Unexpected medical bills can cost as much as $1,000 or more. Sometimes, these expenses are unavoidable. Still, you can take steps or ask questions of medical providers or your insurance company to avoid overpaying or getting saddled with charges you can’t afford to pay.
According to the Consumer Financial Protection Bureau, about $88 billion of outstanding medical bills showed up on consumer credit records in June 2021. This medical debt burden — affecting 1 in 5 Americans — is likely even higher, since not all medical debt is reported to credit reporting agencies.
”About 58% of all bills in collections and on people’s credit reports are for medical bills,” said Berneta Haynes, an Atlanta-based senior attorney with the National Consumer Law Center. ”Medical debt affects a broad range of people, but certain groups are more affected than other groups.”
“Young adults, low-income folks, Black and Hispanic communities are more impacted, as well as veterans and older adults,” she added.
Learning how to manage medical bills can minimize your chances of getting into debt, so CNBC talked to experts about how to keep health-care expenses under control. Here are some steps they say you should take:
Medical bills are rife with errors. Numbers vary on this, but one study from Medical Billing Advocates of America estimates up to 80% of medical bills contain errors.
Older adults, for instance, may have multiple insurance carriers — Medicare as well as private insurance —and ”that can lead to an increased risk of billing errors and inaccurate bills,” Haynes said.
Also, be wary of collection notices. By law, debt collectors have to give people a letter or email with instructions on how to dispute the debt.
“If it doesn’t, that’s certainly a red flag that they may be dealing with a scammer,” said John McNamara, principal assistant director of markets at the CFPB.
If you receive a bill from a health-care provider or insurance company and do not recognize the charge or service, contact the biller to request an itemized list of services and providers of your care. You may be able to log into an online account and review a digital bill if you no longer get paper statements.
An “explanation of benefits” document comes from the insurer and may look like a bill — but it is not. The EOB outlines how much your health-care provider is charging your insurer, how much the insurer will pay and how much you have or may have to pay. This amount is usually your co-pay, deductible or any other balance due.
Contact your health-care provider if there are discrepancies between what the EOB says you should owe and your itemized bill.
Historically one of the biggest causes of large, unexpected medical bills was a case like mine where an out-of-network provider was involved in your care — often at a hospital — without you realizing it.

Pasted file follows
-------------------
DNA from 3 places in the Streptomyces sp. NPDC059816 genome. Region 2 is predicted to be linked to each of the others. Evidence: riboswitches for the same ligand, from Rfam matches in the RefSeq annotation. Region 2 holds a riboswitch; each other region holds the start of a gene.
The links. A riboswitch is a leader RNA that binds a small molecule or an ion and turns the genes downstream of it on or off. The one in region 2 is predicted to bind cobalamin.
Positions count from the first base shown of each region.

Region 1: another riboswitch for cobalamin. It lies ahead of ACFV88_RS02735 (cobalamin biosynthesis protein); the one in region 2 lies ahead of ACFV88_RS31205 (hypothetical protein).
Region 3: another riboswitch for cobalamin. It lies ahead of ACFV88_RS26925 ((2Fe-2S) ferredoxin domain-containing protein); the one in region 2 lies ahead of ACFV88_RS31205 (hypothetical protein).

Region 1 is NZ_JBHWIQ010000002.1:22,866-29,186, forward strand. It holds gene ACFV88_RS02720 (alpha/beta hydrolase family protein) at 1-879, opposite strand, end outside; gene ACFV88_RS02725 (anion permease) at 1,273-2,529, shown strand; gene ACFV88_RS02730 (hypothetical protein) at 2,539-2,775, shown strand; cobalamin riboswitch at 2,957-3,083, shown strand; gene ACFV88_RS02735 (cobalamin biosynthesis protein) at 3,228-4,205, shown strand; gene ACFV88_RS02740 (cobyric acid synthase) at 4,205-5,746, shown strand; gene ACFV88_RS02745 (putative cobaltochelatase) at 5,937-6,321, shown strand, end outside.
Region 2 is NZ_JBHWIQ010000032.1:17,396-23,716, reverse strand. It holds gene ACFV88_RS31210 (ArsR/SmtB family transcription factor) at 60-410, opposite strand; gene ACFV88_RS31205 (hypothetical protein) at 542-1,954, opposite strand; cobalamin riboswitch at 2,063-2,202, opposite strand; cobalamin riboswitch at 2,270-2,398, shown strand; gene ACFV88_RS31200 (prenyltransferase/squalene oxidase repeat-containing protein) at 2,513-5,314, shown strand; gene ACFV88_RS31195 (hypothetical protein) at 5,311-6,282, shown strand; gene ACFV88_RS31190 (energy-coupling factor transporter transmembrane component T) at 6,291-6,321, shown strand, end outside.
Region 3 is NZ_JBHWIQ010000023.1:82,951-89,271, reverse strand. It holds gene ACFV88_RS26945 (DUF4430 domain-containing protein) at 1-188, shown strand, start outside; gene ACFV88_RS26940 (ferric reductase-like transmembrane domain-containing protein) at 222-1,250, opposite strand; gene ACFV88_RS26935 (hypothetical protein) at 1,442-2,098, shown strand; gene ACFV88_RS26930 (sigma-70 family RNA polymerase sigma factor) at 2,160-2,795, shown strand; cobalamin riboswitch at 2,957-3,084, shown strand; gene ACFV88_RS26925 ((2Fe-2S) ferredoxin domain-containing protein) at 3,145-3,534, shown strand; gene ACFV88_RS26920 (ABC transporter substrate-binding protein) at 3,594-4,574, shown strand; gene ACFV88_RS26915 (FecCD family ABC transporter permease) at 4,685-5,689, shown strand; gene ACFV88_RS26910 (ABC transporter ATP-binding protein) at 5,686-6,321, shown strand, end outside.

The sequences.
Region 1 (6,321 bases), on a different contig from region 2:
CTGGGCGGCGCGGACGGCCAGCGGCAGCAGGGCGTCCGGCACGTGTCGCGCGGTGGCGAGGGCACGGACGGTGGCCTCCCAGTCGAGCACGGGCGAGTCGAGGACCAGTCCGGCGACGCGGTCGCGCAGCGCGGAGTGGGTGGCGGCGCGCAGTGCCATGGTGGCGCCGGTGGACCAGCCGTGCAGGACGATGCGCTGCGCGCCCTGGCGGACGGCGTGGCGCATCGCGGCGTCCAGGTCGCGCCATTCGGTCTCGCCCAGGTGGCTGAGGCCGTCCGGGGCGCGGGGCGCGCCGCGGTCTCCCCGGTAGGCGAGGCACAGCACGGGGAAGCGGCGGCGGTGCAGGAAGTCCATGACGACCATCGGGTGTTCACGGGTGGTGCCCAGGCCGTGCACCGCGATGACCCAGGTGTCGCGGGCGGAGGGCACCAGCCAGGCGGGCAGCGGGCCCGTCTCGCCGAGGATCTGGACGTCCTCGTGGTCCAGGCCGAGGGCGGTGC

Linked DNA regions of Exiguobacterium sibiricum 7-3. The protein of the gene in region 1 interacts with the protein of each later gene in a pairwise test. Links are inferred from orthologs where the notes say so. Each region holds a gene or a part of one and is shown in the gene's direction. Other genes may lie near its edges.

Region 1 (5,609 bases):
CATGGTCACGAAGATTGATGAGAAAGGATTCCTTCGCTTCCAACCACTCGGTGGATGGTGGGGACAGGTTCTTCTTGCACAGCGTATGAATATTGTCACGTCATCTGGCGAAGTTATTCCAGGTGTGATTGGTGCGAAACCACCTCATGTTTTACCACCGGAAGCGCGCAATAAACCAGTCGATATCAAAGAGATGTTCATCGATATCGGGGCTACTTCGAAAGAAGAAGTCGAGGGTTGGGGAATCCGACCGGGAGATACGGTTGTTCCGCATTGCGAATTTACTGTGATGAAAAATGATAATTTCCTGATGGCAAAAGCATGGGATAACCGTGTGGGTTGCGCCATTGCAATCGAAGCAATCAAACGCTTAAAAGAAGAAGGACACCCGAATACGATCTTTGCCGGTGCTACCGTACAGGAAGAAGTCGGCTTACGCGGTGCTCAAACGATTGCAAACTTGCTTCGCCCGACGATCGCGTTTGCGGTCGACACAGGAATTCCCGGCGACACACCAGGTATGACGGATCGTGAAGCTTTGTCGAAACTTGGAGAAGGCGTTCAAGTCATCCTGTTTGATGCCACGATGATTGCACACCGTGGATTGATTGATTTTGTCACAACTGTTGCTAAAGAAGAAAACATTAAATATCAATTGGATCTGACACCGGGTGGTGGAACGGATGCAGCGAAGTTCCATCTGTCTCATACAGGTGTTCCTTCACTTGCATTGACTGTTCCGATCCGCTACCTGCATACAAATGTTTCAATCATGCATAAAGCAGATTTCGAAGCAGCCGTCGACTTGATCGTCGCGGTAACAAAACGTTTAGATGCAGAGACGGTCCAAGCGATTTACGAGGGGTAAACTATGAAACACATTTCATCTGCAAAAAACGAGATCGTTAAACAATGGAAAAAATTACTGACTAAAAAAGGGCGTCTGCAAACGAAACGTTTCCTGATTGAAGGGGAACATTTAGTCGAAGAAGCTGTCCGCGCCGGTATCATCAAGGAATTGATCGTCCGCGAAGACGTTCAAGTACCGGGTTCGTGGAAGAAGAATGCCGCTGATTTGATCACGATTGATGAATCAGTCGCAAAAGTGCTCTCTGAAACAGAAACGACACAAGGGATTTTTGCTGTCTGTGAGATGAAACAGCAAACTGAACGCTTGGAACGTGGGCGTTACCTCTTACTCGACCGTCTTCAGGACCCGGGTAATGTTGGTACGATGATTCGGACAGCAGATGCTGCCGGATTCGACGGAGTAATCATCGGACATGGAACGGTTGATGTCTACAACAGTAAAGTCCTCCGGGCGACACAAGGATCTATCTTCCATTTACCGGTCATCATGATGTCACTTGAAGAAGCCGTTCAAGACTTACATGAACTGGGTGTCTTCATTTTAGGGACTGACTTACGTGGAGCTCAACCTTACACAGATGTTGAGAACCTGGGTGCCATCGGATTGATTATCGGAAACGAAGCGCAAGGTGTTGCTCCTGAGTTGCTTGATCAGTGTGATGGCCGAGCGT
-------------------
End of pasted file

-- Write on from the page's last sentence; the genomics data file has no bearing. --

About a month after having emergency surgery to repair a sudden, life-threatening brain aneurysm rupture several years ago, I received a “surprise bill” for care from a specialist in the operating room who was not in my insurance company’s network. A friend helped me appeal the charge, indicating I did not have a choice of who was in that room saving my life. Eventually, the insurance company paid the charge — but it took time and effort.
In 2022, a new law aimed at reducing “surprise bills” for emergency services went into effect. Under the federal No Surprises Act, excessive out-of-pocket costs are restricted and emergency services must continue to be covered without prior authorization, regardless of whether a provider or facility is in-network. Although that law is facing legal challenges, the Center for Medicare & Medicaid Services, or CMS, is still accepting consumer complaints. You can file a complaint here or call 1-800-985-3059.
If you believe you received a bill in error or your insurance company didn’t pay the correct amount, scrutinize the billing codes on the document. Your itemized bill will list current procedural terminology, or CPT, codes for medical services or treatments provided.
These CPT codes are used to describe health-care services and procedures and are used by health insurance and health-care providers. Ensure the services you received align with the CPT code on the bill. You can often look up what the code stands for online.
You want to make sure the medical provider or facility submitted a claim under your current health insurance plan, especially if you recently changed jobs or insurers.
If a health-care provider is considered “in-network” for your plan, then the provider has negotiated a discounted rate with your insurance company, so you’ll typically end up paying less by going to providers in your network than to an out-of-network provider.
Read More: 12 steps for managing costs, minimizing debt